The ambulance was waiting when I arrived. Not having a clue how bad it would be, I arranged before leaving for Venezuela to have one standing by. I feared my mother would have a heart attack when she heard my news. Fernando lived in a really funky part of Porlamar on Margarita Island, which was just off the coast. He had married the most amazing woman, Mary, and they had one child by then. It was close to Christmas, so my mom was there for her. I wanted to talk to her face to face, and I wanted her to be the first person in my family I spoke to upon arrival.
Other than that one press report, which attempted to out me when I was with Sandra, I had successfully hidden my sexuality in Venezuela despite my popularity there. If my mom already knew, she had clearly respected me enough not to push me or ask me. She never said a word.
I went upstairs to the apartment and felt a little at ease when the smell of cooking hit me right away, welcoming me home. My mom made sweet bread, pan dulce. It had always been one of her favorite things. She grilled it and put butter and cheese on it. She must have made it for my brother because they loved it too. That smell, it made me feel safe.
Before even taking off my jacket or dropping my things, I told my mother to sit down, that we had to talk. We were in the living room. It was late, so my brother and his wife were already in their bedroom.
We sat down beside each other on the couch. It was dimly lit, the tree in the corner illuminating the room. I could have changed my mind, as I had so many times before. I was so nervous but determined. This time was different from all the times before when I’d only pretended to consider telling the truth. Being afraid wasn’t a good enough excuse. There was no way back and no other way to handle the situation.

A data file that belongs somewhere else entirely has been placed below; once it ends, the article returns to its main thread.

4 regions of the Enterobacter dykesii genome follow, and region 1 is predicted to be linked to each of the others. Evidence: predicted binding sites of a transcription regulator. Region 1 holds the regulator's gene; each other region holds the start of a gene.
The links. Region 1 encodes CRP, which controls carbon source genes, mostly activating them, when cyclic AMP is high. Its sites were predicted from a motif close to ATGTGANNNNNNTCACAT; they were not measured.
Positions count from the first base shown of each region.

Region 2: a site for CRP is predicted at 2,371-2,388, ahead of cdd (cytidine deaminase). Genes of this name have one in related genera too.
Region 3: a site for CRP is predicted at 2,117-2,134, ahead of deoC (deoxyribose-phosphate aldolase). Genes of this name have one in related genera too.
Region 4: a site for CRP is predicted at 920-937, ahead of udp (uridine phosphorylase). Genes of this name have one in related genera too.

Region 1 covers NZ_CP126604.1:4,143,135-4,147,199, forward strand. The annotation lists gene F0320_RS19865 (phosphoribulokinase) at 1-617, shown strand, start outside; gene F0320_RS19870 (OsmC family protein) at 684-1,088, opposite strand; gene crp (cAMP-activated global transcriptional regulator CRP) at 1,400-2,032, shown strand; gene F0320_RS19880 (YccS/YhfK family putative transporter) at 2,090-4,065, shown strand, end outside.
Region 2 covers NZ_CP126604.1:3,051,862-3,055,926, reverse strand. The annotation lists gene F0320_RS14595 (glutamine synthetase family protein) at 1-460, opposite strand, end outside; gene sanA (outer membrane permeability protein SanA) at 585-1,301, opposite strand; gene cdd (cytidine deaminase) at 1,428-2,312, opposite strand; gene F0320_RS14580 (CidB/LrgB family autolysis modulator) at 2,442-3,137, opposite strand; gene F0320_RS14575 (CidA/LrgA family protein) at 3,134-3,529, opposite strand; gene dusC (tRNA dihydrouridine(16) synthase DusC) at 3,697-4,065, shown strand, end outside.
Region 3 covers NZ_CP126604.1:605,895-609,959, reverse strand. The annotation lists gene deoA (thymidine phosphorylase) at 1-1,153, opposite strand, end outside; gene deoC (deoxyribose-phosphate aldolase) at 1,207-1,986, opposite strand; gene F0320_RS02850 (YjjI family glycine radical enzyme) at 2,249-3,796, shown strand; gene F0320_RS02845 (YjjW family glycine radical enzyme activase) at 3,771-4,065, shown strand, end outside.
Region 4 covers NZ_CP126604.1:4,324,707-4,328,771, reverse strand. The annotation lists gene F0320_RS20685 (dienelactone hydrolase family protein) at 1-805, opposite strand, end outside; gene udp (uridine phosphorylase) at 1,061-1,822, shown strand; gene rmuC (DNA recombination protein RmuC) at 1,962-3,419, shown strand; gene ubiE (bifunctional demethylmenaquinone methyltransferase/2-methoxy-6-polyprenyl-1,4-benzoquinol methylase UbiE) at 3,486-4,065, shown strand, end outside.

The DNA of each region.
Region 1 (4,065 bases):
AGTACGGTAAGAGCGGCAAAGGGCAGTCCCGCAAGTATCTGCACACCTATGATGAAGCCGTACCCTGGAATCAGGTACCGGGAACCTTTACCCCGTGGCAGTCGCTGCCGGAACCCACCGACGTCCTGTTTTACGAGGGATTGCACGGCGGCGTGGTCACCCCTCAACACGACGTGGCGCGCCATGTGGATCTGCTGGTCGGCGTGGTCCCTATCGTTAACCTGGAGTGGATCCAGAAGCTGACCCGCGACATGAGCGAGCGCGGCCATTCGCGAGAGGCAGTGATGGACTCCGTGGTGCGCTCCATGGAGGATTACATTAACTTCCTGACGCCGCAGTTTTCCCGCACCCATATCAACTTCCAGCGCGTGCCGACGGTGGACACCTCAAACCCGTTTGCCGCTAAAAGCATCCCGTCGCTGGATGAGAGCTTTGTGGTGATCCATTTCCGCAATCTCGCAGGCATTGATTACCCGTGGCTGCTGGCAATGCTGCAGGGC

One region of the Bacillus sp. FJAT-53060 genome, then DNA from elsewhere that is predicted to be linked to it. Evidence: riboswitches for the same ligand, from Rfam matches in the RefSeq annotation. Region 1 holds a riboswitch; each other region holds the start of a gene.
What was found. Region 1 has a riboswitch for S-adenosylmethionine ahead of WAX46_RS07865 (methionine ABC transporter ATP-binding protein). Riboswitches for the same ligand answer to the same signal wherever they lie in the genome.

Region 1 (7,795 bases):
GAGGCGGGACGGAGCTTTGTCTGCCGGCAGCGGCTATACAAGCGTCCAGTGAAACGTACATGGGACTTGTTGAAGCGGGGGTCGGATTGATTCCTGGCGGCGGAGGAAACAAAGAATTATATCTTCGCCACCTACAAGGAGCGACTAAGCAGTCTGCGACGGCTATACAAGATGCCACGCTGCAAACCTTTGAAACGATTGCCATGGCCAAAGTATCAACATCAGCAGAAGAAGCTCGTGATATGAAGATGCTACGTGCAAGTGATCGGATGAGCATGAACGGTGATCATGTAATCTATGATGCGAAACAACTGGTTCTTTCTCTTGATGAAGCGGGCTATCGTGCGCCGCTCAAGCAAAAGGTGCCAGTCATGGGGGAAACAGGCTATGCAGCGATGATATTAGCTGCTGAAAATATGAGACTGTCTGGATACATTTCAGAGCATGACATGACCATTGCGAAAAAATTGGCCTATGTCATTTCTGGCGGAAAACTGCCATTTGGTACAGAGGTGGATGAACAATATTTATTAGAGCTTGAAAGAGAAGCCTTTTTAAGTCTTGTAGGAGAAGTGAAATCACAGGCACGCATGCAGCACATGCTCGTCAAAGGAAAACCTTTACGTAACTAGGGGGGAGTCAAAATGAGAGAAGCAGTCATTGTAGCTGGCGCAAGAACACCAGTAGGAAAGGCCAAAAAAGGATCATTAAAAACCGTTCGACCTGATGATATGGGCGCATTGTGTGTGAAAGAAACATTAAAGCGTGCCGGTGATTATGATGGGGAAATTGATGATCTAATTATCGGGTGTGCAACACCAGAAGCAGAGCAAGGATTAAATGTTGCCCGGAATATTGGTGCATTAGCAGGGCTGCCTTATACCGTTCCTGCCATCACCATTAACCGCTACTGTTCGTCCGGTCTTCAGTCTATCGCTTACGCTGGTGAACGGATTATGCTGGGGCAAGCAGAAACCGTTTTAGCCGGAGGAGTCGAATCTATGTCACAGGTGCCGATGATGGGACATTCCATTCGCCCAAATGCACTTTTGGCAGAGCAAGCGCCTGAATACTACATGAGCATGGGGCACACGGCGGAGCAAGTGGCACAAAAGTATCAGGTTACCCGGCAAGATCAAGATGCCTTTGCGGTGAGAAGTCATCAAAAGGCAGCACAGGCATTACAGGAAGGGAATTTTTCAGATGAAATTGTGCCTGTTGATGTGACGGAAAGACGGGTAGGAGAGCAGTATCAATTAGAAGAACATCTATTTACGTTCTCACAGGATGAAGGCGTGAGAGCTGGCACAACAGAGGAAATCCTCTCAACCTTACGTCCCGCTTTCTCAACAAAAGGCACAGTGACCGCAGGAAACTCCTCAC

So after taking a deep breath, I just said, “Mamá, it’s true. I am gay.” Those were the only words that came out.
There was silence inside the apartment, so for a moment I listened to what was outside, briefly wishing I were out there with it. I heard distant firecrackers, which were common at that time of the year. I waited for my mom to say something, listening to all the popping sounds instead, interrupted once by a car blasting loud, strong salsa music. The music faded in, then out, as the car passed. Then my mother broke the silence in the room as she started to cry. Panic set in. My mom, she didn’t express herself very much. She was a proud woman, stoic, so I wasn’t sure if she’d say anything, or if I’d ever even know what she was thinking at that moment, or how she felt about my news. Wayuu people don’t reveal themselves too much. Indigenous women, they are very quiet and shy. They don’t look you in the eye sometimes because they’re so shy. So when she finally did look up to speak, after a minute had passed, I knew it was a big thing for her.
“My poor daughter. I can only imagine how hard it must have been for you all these years—all these years trying to tell me something and not being able to do it,” she said as she held my hand.
I was overwhelmed by her peace and sense of calm, not to mention how giving and loving she was being at that moment. It was simply amazing. I was so moved by her words.
“I don’t understand, it’s true. I can’t tell you that I ever will,” she said. “It’s hard for me to understand that world, but I’m here for you and I love you.”
Cherished words. It must have been so difficult for her to say them, as a Latina woman, as an indigenous woman. I also vividly remember the happiness I felt when I looked down through the window from the sixth floor and the ambulance, as directed by a quick call on my part, pulled away, reminding me that things would be okay, that the truth was okay. What was funny was that I heard a gunshot when I looked out, as we often did there, and I told my mother to stay back away from the window, just in case. No point in her surviving my news only to get shot by a stray bullet from the streets.
Excerpted from Straight Walk: A Supermodel's Journey to Finding Her Truth by Patricia Velasquez.